Designers, Merchandisers, and past employees from Gap, Inc, and many other large retailers are increasingly moving out to set up their own brands. The number of startup fashion brands is exploding in New York, Los Angeles, San Francisco and its being powered by internet-driven distribution systems. And VCs are recognizing this.

Jay Deng describes why Fashion is the next big thing in VC: http://www.businessoffashion.com/2014/05/op-ed-fashion-next-big-thing-venture-capital.html

This trend has created a number of vertical brands. Those brands, however, will be competing in the real world with top retailers whose prices can be really compelling — with a great brand promise. And they need to do this with their smaller volumes.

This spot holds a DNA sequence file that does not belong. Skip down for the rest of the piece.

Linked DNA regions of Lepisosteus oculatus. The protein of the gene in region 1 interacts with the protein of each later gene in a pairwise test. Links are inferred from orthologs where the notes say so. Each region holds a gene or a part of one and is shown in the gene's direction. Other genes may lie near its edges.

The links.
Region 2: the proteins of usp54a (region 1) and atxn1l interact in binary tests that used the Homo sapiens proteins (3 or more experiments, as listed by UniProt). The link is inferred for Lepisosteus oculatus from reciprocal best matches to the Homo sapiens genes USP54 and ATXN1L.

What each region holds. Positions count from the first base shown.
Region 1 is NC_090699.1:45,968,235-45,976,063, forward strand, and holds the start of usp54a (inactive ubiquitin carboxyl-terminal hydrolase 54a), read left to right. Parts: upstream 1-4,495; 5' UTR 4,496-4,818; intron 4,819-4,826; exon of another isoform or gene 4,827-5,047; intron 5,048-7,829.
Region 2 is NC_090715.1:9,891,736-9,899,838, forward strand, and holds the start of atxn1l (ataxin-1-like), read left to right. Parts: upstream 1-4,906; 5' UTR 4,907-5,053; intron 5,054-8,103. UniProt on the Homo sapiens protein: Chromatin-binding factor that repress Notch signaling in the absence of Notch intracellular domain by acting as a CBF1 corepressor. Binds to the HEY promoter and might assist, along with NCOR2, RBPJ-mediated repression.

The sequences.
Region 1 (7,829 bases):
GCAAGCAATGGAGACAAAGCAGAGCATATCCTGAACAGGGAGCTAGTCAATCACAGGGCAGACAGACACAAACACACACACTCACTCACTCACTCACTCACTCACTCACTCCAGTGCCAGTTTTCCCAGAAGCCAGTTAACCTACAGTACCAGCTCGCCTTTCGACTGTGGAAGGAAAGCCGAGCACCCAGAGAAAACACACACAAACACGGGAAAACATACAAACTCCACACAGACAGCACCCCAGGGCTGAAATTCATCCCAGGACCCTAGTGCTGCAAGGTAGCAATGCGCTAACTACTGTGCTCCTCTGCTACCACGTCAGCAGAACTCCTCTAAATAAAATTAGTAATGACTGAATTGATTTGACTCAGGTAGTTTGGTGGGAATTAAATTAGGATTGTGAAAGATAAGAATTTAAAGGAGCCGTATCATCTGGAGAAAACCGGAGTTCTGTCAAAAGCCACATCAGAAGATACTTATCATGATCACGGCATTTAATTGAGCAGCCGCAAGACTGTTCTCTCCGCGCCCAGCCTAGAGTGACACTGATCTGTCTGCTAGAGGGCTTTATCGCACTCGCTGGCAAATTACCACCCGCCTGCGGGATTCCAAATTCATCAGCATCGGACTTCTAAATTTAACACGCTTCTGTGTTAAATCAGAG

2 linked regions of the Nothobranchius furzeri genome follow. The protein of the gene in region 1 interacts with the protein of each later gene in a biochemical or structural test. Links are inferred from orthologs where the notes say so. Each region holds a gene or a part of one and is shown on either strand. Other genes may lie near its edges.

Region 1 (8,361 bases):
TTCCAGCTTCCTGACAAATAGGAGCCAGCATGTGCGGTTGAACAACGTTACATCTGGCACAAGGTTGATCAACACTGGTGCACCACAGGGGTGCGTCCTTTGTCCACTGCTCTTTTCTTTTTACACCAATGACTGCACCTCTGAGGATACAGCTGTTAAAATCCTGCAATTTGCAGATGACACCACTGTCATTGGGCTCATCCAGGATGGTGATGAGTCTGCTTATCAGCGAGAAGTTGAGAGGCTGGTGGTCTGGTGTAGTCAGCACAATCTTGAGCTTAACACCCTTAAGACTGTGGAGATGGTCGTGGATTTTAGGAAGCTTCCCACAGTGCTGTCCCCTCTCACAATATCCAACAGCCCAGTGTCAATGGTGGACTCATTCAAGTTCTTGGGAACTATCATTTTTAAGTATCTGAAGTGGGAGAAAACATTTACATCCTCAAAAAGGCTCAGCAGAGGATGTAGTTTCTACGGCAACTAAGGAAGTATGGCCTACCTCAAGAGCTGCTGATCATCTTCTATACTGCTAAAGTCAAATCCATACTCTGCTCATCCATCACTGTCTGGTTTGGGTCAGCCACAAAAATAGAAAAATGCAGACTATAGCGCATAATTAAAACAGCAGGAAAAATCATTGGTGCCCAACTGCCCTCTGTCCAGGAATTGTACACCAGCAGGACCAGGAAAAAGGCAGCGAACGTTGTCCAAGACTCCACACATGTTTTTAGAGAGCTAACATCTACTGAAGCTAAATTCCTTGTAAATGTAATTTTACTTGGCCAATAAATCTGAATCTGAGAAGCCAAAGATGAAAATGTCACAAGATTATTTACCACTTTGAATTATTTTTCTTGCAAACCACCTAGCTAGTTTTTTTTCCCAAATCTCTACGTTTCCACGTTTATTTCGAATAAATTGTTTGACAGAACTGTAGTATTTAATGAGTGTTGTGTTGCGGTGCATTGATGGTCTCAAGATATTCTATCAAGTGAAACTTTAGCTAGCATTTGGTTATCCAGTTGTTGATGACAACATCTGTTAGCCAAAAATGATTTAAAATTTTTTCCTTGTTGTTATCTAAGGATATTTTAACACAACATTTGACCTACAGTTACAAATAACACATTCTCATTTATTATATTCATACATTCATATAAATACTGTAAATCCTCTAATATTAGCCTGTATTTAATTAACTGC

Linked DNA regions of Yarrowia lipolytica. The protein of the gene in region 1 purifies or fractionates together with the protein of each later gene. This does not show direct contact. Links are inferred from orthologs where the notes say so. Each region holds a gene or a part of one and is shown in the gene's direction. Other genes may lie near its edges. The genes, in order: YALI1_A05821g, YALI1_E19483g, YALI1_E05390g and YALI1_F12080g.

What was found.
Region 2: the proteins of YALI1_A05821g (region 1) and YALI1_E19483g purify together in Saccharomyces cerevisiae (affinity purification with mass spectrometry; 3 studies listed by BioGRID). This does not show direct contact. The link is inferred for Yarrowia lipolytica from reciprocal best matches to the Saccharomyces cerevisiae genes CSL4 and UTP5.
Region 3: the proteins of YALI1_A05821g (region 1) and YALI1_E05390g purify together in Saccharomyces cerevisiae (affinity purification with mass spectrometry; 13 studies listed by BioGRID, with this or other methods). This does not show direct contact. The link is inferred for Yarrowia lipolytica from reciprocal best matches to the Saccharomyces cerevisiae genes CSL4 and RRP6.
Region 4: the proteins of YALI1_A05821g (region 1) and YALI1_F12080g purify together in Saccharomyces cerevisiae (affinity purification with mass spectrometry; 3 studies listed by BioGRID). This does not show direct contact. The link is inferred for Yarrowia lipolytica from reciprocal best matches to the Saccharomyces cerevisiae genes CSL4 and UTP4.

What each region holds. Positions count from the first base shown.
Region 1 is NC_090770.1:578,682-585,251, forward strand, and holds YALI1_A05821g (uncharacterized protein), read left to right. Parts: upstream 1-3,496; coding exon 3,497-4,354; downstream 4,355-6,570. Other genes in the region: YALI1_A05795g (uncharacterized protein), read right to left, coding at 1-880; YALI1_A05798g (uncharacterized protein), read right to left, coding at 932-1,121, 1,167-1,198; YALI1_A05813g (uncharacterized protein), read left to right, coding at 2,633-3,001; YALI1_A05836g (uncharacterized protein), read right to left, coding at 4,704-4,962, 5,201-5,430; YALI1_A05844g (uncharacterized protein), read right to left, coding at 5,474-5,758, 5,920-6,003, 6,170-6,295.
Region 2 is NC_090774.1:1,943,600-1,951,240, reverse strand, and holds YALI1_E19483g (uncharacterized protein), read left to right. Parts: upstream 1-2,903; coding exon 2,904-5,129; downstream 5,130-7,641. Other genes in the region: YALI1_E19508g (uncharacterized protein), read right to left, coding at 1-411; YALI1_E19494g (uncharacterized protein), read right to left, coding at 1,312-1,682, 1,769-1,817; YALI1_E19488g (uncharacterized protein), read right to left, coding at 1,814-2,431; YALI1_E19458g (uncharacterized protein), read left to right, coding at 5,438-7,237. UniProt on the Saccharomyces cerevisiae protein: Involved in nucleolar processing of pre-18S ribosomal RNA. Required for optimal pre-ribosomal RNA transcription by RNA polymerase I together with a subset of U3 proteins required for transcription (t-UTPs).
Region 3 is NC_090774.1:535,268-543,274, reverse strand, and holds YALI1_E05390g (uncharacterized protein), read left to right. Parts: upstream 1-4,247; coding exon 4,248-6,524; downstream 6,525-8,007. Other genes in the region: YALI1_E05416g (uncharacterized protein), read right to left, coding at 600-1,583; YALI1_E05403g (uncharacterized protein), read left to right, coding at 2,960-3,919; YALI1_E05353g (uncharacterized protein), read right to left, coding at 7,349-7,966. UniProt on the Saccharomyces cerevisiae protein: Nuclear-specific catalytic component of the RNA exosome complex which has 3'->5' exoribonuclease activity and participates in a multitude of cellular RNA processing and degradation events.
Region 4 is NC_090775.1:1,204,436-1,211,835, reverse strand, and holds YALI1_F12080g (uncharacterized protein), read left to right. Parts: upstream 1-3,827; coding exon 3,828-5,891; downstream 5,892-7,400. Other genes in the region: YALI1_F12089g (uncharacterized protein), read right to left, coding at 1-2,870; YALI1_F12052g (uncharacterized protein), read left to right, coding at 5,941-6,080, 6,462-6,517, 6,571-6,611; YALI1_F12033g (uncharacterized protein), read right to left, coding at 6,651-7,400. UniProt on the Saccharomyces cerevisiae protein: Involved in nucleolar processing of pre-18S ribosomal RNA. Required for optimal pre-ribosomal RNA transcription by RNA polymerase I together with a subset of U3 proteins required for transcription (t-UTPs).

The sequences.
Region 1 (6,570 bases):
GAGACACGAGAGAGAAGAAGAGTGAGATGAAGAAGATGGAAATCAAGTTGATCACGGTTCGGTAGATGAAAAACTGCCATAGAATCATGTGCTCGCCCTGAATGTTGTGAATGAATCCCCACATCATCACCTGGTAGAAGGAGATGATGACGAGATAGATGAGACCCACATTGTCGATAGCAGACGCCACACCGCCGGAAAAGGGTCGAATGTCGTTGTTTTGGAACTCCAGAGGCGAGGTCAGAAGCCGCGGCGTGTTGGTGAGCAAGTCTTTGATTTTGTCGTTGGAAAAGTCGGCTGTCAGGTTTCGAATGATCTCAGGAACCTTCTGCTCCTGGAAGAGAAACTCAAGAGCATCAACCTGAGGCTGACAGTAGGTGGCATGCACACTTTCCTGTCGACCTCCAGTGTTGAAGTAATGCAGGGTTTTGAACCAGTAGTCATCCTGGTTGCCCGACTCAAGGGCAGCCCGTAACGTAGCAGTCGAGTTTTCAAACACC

Trend 2:

Apparel Retail and Product Assortments are changing irrevocably across the world:

Worldwide, Apparel retailers have been grappling with their ability to accept the new trends and innovative product assortment strategies that Fast Fashion Brands like Zara, H&M, and Forever21 and online brands like Jackthreads, Everlane, and Bonobo’s have brought to retail sales.

Rather than do 2 collections 6 months apart, (see why JC Penney and Sears are struggling: http://www.businessinsider.com/zaras-genius-business-model-2013-3 )stores like Forever21 and Zara choose to offer a far larger number of SKUs and update their stores twice a week globally.

Zara does an average of 12 -14,000 styles a year — (http://www.harbott.com/2011/03/03/analysing-zaras-business-model/ )That’s approximately 250 styles a week. They also manufacture an average of 600 units per style of fast fashion styles that are inspired by High Fashion Trends that they track globally.